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Kan’s Kiheitai Minus Kamei

by Sheila A. Smith
June 11, 2010

Photo courtesy of REUTERS/Yuriko Nakao

Kan has quickly nipped in the bud speculation about the role of those who made Yukio Hatoyama’s effort to lead difficult. Right after being elected, Kan spoke out on the appropriate role of Ichiro Ozawa, saying it was time for him to take a rest.

Another headline number from the Yomiuri poll I mentioned yesterday is the 76% of respondents who embraced the Kan Cabinet’s “distancing from Ozawa” – a phrase that the Japanese media has used relentlessly since last week. The controversial former Secretary General of the DPJ, Ichiro Ozawa, has gracefully retreated from the front lines, giving up his party post and modestly declaring himself a “foot soldier” in the grander goal of a rebirth of the DPJ.

So what lies ahead? The Upper House election, of course, if Kan can bring the current Diet session effectively to a close. And therein lies the immediate rub. The DPJ leadership would like to end the parliamentary deliberations on June 16th, as originally scheduled, and head into the Upper House election campaign with this bounce in public support intact. But there is the sticky issue of persuading the other political parties to go along with the idea.

The stickiest problem was not in the opposition, but in fact in the Cabinet. Financial Services and Postal Reform Minister, Shizuka Kamei, head of the People’s National Party, had his heart set on the passage of his Japan Post legislation this session, but with the drama of the Hatoyama resignation and the clock ticking, Secretary General Edano sought to persuade Minister Kamei to wait until the next Diet session in the fall.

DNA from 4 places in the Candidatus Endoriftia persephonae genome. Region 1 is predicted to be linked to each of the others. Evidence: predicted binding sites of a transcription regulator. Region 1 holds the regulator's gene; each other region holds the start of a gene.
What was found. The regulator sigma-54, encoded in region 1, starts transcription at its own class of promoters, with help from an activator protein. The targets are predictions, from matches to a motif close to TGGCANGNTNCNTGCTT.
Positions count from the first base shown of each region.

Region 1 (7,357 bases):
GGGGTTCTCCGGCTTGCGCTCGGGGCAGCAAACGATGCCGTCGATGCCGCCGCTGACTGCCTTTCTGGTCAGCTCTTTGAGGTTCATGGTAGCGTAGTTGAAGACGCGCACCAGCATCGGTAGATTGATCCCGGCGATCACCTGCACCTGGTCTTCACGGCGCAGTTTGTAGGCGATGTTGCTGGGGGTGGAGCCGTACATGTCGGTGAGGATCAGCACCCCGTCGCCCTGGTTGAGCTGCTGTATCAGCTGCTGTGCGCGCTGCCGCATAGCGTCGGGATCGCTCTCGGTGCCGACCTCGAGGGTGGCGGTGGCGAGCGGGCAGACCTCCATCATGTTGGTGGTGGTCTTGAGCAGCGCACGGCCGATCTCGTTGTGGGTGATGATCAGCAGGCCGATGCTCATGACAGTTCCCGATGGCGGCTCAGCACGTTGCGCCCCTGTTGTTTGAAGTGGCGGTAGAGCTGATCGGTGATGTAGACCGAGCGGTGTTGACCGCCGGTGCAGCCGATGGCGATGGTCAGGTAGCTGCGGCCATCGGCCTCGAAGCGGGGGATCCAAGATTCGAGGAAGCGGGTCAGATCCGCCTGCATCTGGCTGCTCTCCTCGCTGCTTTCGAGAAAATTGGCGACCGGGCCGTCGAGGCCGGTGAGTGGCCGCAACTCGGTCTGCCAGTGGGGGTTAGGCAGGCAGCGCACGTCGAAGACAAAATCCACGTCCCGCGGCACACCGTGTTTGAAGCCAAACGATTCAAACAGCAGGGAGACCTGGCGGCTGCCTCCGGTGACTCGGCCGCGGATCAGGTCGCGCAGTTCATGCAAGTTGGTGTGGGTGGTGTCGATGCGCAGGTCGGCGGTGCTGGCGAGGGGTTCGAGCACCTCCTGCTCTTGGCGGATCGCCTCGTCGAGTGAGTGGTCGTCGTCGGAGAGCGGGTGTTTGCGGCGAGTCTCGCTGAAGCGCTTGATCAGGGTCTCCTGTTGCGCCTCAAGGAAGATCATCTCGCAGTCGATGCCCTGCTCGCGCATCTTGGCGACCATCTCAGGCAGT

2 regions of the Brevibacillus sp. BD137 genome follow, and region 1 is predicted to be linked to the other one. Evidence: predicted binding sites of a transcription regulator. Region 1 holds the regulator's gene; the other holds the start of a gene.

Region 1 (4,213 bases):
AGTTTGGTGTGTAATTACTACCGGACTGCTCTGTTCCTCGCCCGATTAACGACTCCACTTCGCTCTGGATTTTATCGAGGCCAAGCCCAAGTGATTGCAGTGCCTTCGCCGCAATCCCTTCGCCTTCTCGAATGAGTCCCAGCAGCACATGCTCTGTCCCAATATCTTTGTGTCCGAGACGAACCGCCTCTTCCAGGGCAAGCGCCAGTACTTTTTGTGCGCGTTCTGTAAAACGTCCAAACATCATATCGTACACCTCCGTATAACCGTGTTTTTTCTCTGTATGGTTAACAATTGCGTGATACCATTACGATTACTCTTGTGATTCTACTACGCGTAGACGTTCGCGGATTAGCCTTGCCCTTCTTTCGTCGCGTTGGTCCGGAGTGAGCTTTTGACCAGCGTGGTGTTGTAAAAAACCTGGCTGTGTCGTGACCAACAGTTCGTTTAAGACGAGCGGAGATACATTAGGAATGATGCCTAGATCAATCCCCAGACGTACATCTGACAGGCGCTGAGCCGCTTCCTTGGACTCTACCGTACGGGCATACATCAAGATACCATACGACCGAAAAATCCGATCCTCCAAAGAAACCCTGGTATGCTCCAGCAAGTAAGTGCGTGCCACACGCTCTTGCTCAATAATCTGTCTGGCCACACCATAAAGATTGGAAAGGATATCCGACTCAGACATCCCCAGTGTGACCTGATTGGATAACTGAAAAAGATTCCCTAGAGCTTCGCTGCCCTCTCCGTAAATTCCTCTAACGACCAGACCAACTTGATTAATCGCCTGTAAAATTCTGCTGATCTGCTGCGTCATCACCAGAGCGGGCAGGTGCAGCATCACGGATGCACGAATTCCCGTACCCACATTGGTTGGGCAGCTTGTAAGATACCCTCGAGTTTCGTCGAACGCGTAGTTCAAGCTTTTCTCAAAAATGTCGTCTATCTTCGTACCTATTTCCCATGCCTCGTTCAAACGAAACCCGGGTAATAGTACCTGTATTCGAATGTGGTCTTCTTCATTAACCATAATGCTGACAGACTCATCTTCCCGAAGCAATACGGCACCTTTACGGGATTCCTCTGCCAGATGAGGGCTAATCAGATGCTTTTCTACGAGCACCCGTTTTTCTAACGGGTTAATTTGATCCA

Unlike Mr. Ozawa, Mr. Kamei seems uninterested in being a “foot soldier” in the effort to re-elect the DPJ, and has just announced he will step down from his Cabinet post. The People’s National Party will remain in coalition with the DPJ, and its Secretary General Shozaburo Jimi took Kamei’s cabinet slot. Clearly, postal reform will remain on the agenda but it is not Kan’s top priority.

Is this more confusion? Or does it offer the DPJ a clean break? Mr. Kan promised the Japanese public that his party would live up to its promise of rebuilding Japan. Perhaps another of the DPJ’s “lessons learned” is that coalition governments are difficult to manage. The Upper House election is only weeks away, and with a clean slate and a robust number of candidates fielded, the DPJ may not do all that badly. The party is running 105 candidates (of which 60 are for single member districts and 45 are for proportional seats) in order to give it the best shot at getting its much hoped for majority in the Upper House. Prime Minister Kan says he is hoping for 50 seats (54 are currently up for re-election), but the magic number is really 60 seats – the number that would put the DPJ over the top as the majority party in Japan’s 242-seat Upper House.

Naoto Kan has described his new Cabinet as the “kiheitai naikaku” – the Cavalry Cabinet. His “cavalry” are young, smart and committed to public service. Japan’s new prime minister will have to work hard now to win in the July 11 Upper House election, so that he can lead them forward.

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